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Pittsburghers spent more than 18 percent more on local casino table games this year over last, according to new figures released by the Pennsylvania Gaming Control Board.

The possibility of legalizing new forms of gambling in Pennsylvania has been a low-priority debate among state legislators for at least a year.

The effort is getting more attention now as Republican state lawmakers search for ways to fill a budget gap without ceding to the kind of tax increases supported by Governor Tom Wolf.

Wolf has said he would consider a gambling expansion.

Despite a bump in December, Pennsylvania’s slot machine revenues were down nearly 3 percent in 2014.

According to the Pennsylvania Gaming Control Board, nearly all of the state’s 12 casinos experienced growth in slot revenue last month, with the exception of Rivers Casino, which saw a .16 percent drop in revenue compared to December 2013.

State lawmakers are toying with the idea of allowing online bets as a way to boost state tax revenue.

Making online gambling legal could yield $68 million its first year for the state, and $110 million annually in later years. That’s according to policy consultants who assessed Pennsylvania’s gambling landscape for the state Legislature.

State lawmakers may be skittish about bridging budget gaps with any more expansions of gambling, due to a so-far failed attempt to bring in big bucks from tavern gambling.

Late last year, as state coffers were looking empty, lawmakers floated ideas of expanding gambling to fill shortfalls.

What if you threw a gambling party and nobody came? State lawmakers are nervous they’re about to find out.

Small games of chance were legalized in Pennsylvania bars and taverns last fall, and the licensing process began in late January. But applications for licenses aren’t rolling in.

Only six of the 16,000 eligible bars and taverns in Pennsylvania have applied to offer games like raffles and drawings in their establishments. The stakes are high — lawmakers were hoping tens of millions of dollars from barroom gambling would help balance the state budget.

Applications are now being accepted for new the new Tavern Gaming License, made possible by Act 90. The law allows certain liquor licensees, such as bars and taverns, to operate small games of chance

“The new law is very specific,” said PLCB spokeswoman Stacy Kriedman. “It allows pull-tab games, daily drawing and tavern raffles, games that must be, in part, for a charitable or public purpose.”

Revenue from Pennsylvania’s 12 casinos dipped 1.4 percent in 2013 to $3.1 billion. That’s the first time the industry has experienced an overall decline in revenue since casino play began in 2006.

“We saw a little up, we saw a little down,” said Doug Harbach, a spokesman for the Pennsylvania Gaming Control Board. “Table games continue to be a growing segment. We saw their revenue go up around 6 percent. A slight decrease in slot machines, but that’s not unexpected.”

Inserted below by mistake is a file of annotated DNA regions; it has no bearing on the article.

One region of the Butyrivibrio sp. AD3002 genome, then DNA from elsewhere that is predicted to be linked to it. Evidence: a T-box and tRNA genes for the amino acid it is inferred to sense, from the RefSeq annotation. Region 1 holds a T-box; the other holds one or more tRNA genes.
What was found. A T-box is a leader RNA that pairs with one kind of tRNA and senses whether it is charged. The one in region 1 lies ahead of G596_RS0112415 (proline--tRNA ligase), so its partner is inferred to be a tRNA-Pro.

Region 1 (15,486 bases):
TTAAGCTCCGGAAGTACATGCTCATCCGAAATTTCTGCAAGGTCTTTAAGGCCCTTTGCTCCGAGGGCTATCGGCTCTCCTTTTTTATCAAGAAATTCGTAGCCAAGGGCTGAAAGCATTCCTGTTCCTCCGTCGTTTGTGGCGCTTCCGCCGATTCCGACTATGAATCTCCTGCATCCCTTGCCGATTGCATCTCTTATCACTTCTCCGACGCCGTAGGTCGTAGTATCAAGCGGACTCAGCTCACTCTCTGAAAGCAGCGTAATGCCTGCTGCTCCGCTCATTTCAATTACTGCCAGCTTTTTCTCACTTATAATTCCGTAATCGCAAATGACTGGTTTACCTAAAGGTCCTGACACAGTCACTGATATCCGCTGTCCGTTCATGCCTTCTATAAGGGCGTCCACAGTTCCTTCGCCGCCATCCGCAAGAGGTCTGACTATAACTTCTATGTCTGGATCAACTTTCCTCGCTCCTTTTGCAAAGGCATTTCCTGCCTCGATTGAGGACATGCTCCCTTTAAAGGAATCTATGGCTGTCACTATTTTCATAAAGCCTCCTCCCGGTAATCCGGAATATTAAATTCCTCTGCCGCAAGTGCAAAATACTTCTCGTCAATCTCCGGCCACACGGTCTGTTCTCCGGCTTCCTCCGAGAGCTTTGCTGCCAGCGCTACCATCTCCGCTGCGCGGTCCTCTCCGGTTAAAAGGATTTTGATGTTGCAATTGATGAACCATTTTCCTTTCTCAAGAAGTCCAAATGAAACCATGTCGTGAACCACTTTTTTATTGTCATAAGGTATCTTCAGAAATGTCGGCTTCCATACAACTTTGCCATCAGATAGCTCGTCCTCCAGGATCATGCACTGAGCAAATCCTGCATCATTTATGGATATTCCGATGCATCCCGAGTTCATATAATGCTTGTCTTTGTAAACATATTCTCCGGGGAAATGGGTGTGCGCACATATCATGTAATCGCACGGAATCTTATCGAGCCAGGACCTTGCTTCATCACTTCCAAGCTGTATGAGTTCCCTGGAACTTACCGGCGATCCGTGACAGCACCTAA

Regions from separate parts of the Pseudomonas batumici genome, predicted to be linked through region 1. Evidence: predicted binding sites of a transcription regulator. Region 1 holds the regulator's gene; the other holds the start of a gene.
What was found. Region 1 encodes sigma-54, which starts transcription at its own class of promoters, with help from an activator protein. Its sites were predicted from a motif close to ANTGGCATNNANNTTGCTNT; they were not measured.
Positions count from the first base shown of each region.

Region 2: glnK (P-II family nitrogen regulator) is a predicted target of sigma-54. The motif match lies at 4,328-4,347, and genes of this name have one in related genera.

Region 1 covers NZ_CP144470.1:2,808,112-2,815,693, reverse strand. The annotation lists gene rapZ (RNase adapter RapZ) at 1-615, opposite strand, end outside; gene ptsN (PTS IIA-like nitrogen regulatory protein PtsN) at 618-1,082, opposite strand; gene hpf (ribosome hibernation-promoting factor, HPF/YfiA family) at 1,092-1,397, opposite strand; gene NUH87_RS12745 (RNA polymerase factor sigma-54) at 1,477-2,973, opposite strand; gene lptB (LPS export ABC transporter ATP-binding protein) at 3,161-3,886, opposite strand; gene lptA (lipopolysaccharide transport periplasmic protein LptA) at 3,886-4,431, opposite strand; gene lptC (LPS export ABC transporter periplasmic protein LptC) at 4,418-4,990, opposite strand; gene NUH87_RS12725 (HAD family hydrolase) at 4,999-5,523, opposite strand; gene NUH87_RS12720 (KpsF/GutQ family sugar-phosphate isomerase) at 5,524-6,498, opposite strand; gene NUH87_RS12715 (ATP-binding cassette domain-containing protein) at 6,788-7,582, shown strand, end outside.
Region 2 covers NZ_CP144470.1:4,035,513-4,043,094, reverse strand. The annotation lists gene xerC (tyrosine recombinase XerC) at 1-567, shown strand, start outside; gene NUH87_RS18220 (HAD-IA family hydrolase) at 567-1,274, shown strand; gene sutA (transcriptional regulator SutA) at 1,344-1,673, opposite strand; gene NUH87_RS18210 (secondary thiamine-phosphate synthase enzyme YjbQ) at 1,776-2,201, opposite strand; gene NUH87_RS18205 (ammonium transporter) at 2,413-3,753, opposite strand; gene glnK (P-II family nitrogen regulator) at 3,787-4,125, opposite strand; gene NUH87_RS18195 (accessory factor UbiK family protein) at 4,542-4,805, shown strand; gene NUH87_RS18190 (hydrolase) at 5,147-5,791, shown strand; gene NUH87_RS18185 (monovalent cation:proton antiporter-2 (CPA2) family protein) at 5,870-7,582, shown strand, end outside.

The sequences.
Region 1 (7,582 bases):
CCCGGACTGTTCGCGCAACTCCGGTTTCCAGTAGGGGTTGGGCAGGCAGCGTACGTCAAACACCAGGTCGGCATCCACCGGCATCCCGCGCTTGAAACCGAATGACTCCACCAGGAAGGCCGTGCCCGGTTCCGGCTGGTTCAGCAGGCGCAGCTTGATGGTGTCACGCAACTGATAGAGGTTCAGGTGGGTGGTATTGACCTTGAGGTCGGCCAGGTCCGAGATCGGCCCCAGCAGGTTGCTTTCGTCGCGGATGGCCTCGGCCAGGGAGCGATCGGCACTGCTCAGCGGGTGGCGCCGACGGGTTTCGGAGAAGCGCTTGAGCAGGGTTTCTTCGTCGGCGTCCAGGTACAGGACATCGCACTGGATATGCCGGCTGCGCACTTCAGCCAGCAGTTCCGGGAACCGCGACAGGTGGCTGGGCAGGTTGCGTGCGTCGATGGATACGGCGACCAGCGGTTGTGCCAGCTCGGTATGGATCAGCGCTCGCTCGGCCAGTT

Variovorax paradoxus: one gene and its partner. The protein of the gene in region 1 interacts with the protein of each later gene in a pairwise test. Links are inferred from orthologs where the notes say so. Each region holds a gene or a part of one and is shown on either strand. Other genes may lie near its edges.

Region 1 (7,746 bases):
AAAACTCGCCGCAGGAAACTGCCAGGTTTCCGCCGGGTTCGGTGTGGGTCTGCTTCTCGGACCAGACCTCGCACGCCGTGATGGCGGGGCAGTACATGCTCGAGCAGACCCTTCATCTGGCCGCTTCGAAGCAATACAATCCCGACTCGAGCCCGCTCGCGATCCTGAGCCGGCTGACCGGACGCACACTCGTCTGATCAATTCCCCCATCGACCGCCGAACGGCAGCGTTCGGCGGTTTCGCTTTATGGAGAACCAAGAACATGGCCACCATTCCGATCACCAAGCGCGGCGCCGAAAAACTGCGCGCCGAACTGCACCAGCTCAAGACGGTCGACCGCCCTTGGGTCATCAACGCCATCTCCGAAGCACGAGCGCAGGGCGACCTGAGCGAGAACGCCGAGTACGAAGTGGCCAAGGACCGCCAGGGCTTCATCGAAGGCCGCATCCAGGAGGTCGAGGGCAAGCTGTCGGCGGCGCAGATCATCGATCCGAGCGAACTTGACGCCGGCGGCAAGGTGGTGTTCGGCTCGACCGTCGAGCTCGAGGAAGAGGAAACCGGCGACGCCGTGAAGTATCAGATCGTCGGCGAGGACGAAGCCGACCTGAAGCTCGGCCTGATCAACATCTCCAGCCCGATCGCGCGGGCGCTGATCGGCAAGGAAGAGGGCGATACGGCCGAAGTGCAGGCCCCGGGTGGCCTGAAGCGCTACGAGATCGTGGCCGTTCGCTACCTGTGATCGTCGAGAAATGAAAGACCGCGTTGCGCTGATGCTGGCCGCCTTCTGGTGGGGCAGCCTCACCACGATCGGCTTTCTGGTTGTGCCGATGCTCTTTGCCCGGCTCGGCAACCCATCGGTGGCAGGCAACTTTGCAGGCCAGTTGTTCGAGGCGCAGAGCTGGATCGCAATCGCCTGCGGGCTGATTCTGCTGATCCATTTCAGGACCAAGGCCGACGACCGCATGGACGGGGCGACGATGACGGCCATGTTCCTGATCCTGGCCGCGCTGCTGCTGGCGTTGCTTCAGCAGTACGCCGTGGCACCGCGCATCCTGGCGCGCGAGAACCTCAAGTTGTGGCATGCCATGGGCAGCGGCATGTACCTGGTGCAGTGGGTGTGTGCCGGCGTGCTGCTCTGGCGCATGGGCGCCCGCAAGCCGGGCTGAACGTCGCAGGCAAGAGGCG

The state Senate is calling for a legislative study of gambling in Pennsylvania.

The request is coming from Republican Senate President Pro Tem Joe Scarnati of Jefferson County.

"The resolution came about as we continue to watch our gaming revenues go flat and in some instances decline month of over month from last year."

Scarnati says he’s watched warily as neighboring states introduce and expand gambling, increasing the regional competition for dollars.

Small Games to Expand to Bars in PA

Nov 27, 2013

Supporters of compromise legislation that expands small games of chance in Pennsylvania believe everyone is a winner, including the state’s coffers.

Gov. Tom Corbett Wednesday signed legislation that eases reporting requirements by private clubs — such as Elks and Moose Lodges, VFWs, American Legion Halls and fire departments — but now permits taverns to operate small games of chance including raffles and pull-tabs.

A proposal to legalize small-time gambling in bars has cleared the state House and will go back to the Senate for approval.
The measure would allow thousands of bars and taverns to offer small games of chance, like raffles and drawings.
The state would get 60 percent of revenue, and the hosting municipality would get a five percent cut.
The hosting bars and taverns would keep the rest.

Pennsylvania casinos experienced their first drop in slot machine gross revenue this fiscal year since the lucky 7’s started spinning in 2006.

Despite the nearly 2 percent drop in gross revenue, the Pennsylvania Gaming Control Board reports gamblers spent more than $2.4 billion for the second straight fiscal year.

In the 2012-13 fiscal year ending June 30, slot machine revenue from the 11 Pennsylvania casinos totaled $2,428,840,653 — down from the $2,476,755,316 brought in last fiscal year.

Alan Alfaro/Flickr

Pennsylvanians and tourists pulled the slots levers fewer times last month than in February of 2012, according to a report from the state’s Gaming Control Board.

Of the ten Pennsylvania casinos operating in both months, revenue was 11.5% lower this year. Even counting a casino that opened last March, Valley Forge Casino Resort, the state’s income fell 9.2% to $196 million.

Gaming Control Board spokesman Richard McGarvey said the decrease probably resulted from a few contributing factors.